fiscal banks, more covert related restrictions. the bear case is the easy one to make, they say. tom: over the weekend, considering the verbal curve cash fund. brian: can i reply on that? jonathan: go for it. brian: there is a difference between a structural bear case and volatility and draw down in the markets. this is a mark that has been up for a very long period of time without even a 4%, 5%, 6% drawdown. we know these type of drawdowns emerge. we know that they tend to not come out of nowhere, they tend to be the result of policy -- we are dealing with the uncertainty around further reopening and further getting back to where we were in the economy. so it makes sense you should see volatility markets, it makes sense you should see a drawdown in markets, but i do not think we should be talking about a structural bear case.
as you said early on, this is an economy that is still booming, and we have some heightened inflation, but what we should expect over the next year, as policy titans, is a moderation in growth and inflation that should start to ease, some challenges that served -- should start to ease, assuming we get this omicron period without significant further disruption of the supply chain. you would have to ask yourself if this is an economic cycle that is ending in order to be bearish. i do not believe it is. i believe it is a fed that will start to normalize and ultimately back off as the economy slows, extending the cycle. jonathan: let me get the conclusion from barclays. the bear case is the easy one, but we believe fundamentals being absent from the major list of concerns, credit will be there. is there anything to be concerned in high-yield credit and credit broadly in corporate america? brian: the high-yield market has behaved reasonably well.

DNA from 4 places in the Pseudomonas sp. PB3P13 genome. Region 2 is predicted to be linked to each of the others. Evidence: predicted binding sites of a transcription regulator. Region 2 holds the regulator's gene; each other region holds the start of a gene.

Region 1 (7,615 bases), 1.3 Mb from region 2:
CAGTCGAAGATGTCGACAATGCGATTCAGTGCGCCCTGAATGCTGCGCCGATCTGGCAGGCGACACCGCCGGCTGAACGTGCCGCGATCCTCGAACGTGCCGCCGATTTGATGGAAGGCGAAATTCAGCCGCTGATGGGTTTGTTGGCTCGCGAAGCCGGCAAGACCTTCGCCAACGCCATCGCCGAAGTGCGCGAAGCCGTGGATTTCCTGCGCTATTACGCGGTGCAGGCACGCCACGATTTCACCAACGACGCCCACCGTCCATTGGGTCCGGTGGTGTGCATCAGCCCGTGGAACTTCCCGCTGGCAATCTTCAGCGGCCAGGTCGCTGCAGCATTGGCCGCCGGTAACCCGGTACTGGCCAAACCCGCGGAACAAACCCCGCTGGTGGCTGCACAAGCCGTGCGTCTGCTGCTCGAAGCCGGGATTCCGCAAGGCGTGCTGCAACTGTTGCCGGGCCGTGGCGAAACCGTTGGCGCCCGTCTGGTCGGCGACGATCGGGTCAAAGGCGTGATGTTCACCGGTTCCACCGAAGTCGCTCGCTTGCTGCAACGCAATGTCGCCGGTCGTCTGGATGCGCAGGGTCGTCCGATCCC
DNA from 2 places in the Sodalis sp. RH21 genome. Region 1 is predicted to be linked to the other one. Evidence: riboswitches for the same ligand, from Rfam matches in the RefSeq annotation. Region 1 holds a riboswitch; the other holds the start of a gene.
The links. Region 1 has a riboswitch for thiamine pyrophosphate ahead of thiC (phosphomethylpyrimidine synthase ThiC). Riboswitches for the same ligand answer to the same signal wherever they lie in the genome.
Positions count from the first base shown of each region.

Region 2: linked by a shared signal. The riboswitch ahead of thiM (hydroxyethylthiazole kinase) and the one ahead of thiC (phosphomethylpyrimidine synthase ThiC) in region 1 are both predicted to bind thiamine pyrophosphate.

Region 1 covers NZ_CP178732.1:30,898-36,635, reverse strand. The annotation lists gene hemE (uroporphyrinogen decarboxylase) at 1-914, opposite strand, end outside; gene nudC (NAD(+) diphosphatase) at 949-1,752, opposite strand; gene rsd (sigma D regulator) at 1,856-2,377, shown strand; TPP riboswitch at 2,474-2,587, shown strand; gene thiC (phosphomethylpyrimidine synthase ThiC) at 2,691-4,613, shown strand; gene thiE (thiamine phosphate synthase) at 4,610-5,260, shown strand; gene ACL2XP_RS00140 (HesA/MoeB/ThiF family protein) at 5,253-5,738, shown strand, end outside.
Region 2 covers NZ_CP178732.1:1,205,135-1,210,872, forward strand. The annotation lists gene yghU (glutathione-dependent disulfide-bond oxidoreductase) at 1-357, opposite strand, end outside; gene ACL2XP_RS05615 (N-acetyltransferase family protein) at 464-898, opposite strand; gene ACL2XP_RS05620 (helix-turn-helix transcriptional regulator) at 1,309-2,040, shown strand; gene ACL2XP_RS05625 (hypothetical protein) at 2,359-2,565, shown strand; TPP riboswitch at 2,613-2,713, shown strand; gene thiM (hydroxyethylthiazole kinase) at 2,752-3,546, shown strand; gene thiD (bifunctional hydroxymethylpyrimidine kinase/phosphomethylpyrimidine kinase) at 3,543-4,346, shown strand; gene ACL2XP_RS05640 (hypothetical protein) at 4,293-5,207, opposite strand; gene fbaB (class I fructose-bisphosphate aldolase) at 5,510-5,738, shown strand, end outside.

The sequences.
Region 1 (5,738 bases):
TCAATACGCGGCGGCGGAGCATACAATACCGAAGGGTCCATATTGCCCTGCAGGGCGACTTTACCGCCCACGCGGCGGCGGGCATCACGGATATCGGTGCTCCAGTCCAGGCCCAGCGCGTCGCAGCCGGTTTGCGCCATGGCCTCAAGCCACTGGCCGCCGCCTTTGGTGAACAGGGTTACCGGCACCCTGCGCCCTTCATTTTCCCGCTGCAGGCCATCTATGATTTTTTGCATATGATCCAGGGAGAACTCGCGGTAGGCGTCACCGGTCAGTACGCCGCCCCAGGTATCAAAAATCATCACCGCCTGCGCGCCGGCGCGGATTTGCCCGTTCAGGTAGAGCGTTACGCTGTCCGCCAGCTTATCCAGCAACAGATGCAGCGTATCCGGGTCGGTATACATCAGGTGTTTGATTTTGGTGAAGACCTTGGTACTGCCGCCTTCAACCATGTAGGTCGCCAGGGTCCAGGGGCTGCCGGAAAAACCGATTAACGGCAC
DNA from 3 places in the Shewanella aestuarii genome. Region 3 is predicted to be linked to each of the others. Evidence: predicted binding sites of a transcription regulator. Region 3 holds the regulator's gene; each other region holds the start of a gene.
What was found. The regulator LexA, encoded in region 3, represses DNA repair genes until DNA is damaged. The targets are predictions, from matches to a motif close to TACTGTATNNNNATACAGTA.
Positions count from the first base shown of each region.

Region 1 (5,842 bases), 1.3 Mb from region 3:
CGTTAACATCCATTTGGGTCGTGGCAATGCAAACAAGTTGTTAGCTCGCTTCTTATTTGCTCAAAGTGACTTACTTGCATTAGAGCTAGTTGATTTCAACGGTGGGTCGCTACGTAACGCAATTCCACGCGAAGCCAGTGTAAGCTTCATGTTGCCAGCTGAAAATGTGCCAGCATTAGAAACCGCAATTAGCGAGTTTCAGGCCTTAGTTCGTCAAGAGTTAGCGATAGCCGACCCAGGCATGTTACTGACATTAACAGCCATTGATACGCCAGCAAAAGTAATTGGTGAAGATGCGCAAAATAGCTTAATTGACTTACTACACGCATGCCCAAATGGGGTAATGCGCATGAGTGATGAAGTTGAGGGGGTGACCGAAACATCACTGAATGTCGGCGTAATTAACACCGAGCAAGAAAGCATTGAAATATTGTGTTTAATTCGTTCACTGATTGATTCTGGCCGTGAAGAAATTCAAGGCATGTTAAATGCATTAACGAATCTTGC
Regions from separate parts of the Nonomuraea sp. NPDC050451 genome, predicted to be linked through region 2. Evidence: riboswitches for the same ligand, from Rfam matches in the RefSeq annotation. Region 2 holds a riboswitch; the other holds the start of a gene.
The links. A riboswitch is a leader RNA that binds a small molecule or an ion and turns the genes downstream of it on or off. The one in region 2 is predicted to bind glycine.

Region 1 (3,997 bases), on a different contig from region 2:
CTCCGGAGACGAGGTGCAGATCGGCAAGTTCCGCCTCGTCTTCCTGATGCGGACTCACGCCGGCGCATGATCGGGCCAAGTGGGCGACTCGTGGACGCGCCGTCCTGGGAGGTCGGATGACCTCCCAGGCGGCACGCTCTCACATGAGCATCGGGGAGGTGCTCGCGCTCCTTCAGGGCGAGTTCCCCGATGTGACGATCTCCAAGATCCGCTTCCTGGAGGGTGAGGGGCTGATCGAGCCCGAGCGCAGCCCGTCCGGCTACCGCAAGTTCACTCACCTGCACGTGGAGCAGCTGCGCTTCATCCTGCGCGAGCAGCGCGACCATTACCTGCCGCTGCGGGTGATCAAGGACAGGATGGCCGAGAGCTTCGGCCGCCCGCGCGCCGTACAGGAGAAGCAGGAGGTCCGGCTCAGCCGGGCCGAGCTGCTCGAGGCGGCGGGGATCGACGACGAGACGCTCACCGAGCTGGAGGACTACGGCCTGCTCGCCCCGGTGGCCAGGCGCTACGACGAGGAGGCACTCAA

you have seen spreads behave a little bit amid some of this uncertainty, but corporate fundamentals look good. if you look at leverage in the market, if you look at corporate debt to total market could revalue, it is where you would expect to be coming out of a year after recession. it is not spiking up to the levels that are disconcerting. if you look at lending standards amongst banks, it is not problematic, so there are none of these indicators that suggest a recession is in the offering. we want to watch high-yield spreads. if they start flowing out, that will tell us something more ominous. they are up a little bit but still low from a historical perspective, but to me, that signals all clear on these markets. but it does not mean that -- jonathan: good to catch up. ryan leavitt of invesco. a bit of news out of lucid. kailey: it says it received a
subpoena from the sec friday, which they say may be related to the activa. we will continue to keep and i on the sec subpoena for lucid group. jonathan: another headline about an hour ago, a reserve climate in china. tom: i am still out of touch, i do not even know what lucid is. there china thing is a big deal. i carefully read the bloomberg coverage of that. this is flat out has to do with a busted real estate economy. jonathan: kailey, heknows. he knows what lucid is. [laughter] it is mostly sarcasm. kailey: you can never tell. tom: speaking of sarcasm -- jonathan:. good morning. lisa back with us tomorrow. your equity market taking a dive